As long-term yields rise in a reflated market (i.e. a market representing an economy that is gaining traction to a degree at least due to inflationary monetary/fiscal policy) the ‘reflation’ and ‘value’ stuff tends to be favored over the richly valued growth stuff. Today was a day for checking portfolios and balancing/rebalancing accordingly. I did that to a degree.
First, the Continuum once again because it wants to keep itself in front of our eyes consistently from here on. The 30yr yield is approaching the ‘Fed zone’ and the Fed Chief apparently did not even mention long-term interest rates in his prepared remarks this morning. That is not by accident. They did not want to freak out the markets and hence, they projected dovish.
But the macro decision point is yet to come with the Continuum’s EMA 100 limiter at 2.7% and oh so slowly (it’s a monthly chart after all) declining. We have been expecting volatility as the Continuum got into the 2% zone and while the reflation is still on and the asset bull is still on, it appears that volatility may be with us to a larger degree going forward.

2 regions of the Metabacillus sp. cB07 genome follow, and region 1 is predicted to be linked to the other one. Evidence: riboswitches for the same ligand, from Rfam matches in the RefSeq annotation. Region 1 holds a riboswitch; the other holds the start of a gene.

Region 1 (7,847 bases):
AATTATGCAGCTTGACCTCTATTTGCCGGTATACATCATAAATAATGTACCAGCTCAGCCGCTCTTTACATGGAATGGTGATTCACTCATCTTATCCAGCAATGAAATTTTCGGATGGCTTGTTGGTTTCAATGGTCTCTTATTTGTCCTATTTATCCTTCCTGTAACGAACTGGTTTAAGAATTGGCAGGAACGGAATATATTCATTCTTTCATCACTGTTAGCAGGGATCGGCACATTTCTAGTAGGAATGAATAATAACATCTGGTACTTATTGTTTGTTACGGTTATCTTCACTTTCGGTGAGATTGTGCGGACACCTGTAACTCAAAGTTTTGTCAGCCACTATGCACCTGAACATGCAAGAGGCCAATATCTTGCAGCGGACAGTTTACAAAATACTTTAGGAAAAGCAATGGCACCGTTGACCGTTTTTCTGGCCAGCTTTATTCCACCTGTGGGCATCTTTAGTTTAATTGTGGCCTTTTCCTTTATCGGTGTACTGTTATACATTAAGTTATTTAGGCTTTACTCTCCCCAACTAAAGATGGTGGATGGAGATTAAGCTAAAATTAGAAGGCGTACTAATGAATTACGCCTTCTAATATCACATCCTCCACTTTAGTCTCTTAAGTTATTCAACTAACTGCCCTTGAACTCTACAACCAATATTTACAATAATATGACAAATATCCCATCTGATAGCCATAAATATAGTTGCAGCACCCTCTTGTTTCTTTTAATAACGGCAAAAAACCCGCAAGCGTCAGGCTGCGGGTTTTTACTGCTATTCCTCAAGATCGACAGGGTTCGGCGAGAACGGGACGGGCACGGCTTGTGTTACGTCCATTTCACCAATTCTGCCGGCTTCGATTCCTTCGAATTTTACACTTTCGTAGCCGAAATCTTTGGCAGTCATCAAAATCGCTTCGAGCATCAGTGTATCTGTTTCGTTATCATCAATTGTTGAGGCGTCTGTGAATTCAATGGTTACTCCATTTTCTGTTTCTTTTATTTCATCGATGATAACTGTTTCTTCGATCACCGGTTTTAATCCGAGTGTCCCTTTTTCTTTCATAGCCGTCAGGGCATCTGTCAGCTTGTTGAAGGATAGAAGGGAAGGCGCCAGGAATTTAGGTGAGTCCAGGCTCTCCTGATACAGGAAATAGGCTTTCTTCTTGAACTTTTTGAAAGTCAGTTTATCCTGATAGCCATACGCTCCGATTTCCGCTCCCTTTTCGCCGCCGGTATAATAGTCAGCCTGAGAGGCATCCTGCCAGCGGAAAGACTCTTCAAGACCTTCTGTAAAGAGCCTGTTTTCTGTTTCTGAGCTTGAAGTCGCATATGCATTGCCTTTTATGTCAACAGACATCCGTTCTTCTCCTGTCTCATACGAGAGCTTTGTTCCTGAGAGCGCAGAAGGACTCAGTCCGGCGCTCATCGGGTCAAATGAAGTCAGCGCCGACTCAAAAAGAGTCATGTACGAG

It will be important to interpret the macro backdrop and apply that to asset allocations. Banks, Materials, Commodities and strategic economic resources (e.g. Lithium, REE, maybe even Uranium) are favored in an ongoing reflation that is boosting the economy. I’d add silver to a degree and gold because the moral hazard risks are increasing as the inflation becomes more intense.
This chart shows the Value/Growth ratio making a small move in a positive direction and the CRB index, which has been very strong yet not yet keeping pace with global stocks. I wonder if there could be some catch-up out ahead in both ‘value’ and commodities if the inflationary speculation keeps up. Anyway, it’s a clear picture about what the anti-USD reflation is doing to global stocks and commodities.